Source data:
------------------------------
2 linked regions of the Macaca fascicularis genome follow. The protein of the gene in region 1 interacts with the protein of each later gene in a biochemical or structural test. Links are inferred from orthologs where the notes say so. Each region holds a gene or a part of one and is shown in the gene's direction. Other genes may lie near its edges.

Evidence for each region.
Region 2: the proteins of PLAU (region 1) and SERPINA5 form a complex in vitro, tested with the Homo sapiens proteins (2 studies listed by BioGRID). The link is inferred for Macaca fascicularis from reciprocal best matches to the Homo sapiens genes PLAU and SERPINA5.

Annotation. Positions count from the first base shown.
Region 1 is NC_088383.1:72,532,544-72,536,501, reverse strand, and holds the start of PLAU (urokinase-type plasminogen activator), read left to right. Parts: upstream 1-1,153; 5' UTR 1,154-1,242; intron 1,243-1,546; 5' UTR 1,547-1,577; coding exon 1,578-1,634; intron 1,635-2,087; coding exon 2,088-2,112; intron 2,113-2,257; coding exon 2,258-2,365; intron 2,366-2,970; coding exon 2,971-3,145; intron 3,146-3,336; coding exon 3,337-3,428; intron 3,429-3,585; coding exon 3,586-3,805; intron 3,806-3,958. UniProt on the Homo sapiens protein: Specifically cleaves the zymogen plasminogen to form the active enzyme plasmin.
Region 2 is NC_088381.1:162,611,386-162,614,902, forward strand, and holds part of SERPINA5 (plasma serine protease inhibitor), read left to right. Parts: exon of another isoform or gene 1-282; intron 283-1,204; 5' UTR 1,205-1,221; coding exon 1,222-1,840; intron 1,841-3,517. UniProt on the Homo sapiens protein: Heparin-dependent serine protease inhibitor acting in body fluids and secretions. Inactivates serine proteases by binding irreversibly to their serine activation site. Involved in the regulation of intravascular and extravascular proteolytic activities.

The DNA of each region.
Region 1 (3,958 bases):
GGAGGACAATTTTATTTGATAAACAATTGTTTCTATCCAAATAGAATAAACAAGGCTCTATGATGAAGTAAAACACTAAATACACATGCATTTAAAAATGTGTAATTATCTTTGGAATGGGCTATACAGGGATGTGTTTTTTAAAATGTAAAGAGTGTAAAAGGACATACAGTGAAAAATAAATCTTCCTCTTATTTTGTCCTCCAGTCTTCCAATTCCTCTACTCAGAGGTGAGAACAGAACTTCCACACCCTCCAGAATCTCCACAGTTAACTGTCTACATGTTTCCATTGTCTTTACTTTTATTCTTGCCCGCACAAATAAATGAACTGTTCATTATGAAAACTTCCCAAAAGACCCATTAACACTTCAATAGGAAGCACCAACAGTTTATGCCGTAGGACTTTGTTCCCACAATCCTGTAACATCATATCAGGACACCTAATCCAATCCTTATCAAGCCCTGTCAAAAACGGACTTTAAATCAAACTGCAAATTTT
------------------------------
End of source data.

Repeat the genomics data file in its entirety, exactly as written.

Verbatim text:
2 linked regions of the Macaca fascicularis genome follow. The protein of the gene in region 1 interacts with the protein of each later gene in a biochemical or structural test. Links are inferred from orthologs where the notes say so. Each region holds a gene or a part of one and is shown in the gene's direction. Other genes may lie near its edges.

Evidence for each region.
Region 2: the proteins of PLAU (region 1) and SERPINA5 form a complex in vitro, tested with the Homo sapiens proteins (2 studies listed by BioGRID). The link is inferred for Macaca fascicularis from reciprocal best matches to the Homo sapiens genes PLAU and SERPINA5.

Annotation. Positions count from the first base shown.
Region 1 is NC_088383.1:72,532,544-72,536,501, reverse strand, and holds the start of PLAU (urokinase-type plasminogen activator), read left to right. Parts: upstream 1-1,153; 5' UTR 1,154-1,242; intron 1,243-1,546; 5' UTR 1,547-1,577; coding exon 1,578-1,634; intron 1,635-2,087; coding exon 2,088-2,112; intron 2,113-2,257; coding exon 2,258-2,365; intron 2,366-2,970; coding exon 2,971-3,145; intron 3,146-3,336; coding exon 3,337-3,428; intron 3,429-3,585; coding exon 3,586-3,805; intron 3,806-3,958. UniProt on the Homo sapiens protein: Specifically cleaves the zymogen plasminogen to form the active enzyme plasmin.
Region 2 is NC_088381.1:162,611,386-162,614,902, forward strand, and holds part of SERPINA5 (plasma serine protease inhibitor), read left to right. Parts: exon of another isoform or gene 1-282; intron 283-1,204; 5' UTR 1,205-1,221; coding exon 1,222-1,840; intron 1,841-3,517. UniProt on the Homo sapiens protein: Heparin-dependent serine protease inhibitor acting in body fluids and secretions. Inactivates serine proteases by binding irreversibly to their serine activation site. Involved in the regulation of intravascular and extravascular proteolytic activities.

The DNA of each region.
Region 1 (3,958 bases):
GGAGGACAATTTTATTTGATAAACAATTGTTTCTATCCAAATAGAATAAACAAGGCTCTATGATGAAGTAAAACACTAAATACACATGCATTTAAAAATGTGTAATTATCTTTGGAATGGGCTATACAGGGATGTGTTTTTTAAAATGTAAAGAGTGTAAAAGGACATACAGTGAAAAATAAATCTTCCTCTTATTTTGTCCTCCAGTCTTCCAATTCCTCTACTCAGAGGTGAGAACAGAACTTCCACACCCTCCAGAATCTCCACAGTTAACTGTCTACATGTTTCCATTGTCTTTACTTTTATTCTTGCCCGCACAAATAAATGAACTGTTCATTATGAAAACTTCCCAAAAGACCCATTAACACTTCAATAGGAAGCACCAACAGTTTATGCCGTAGGACTTTGTTCCCACAATCCTGTAACATCATATCAGGACACCTAATCCAATCCTTATCAAGCCCTGTCAAAAACGGACTTTAAATCAAACTGCAAATTTT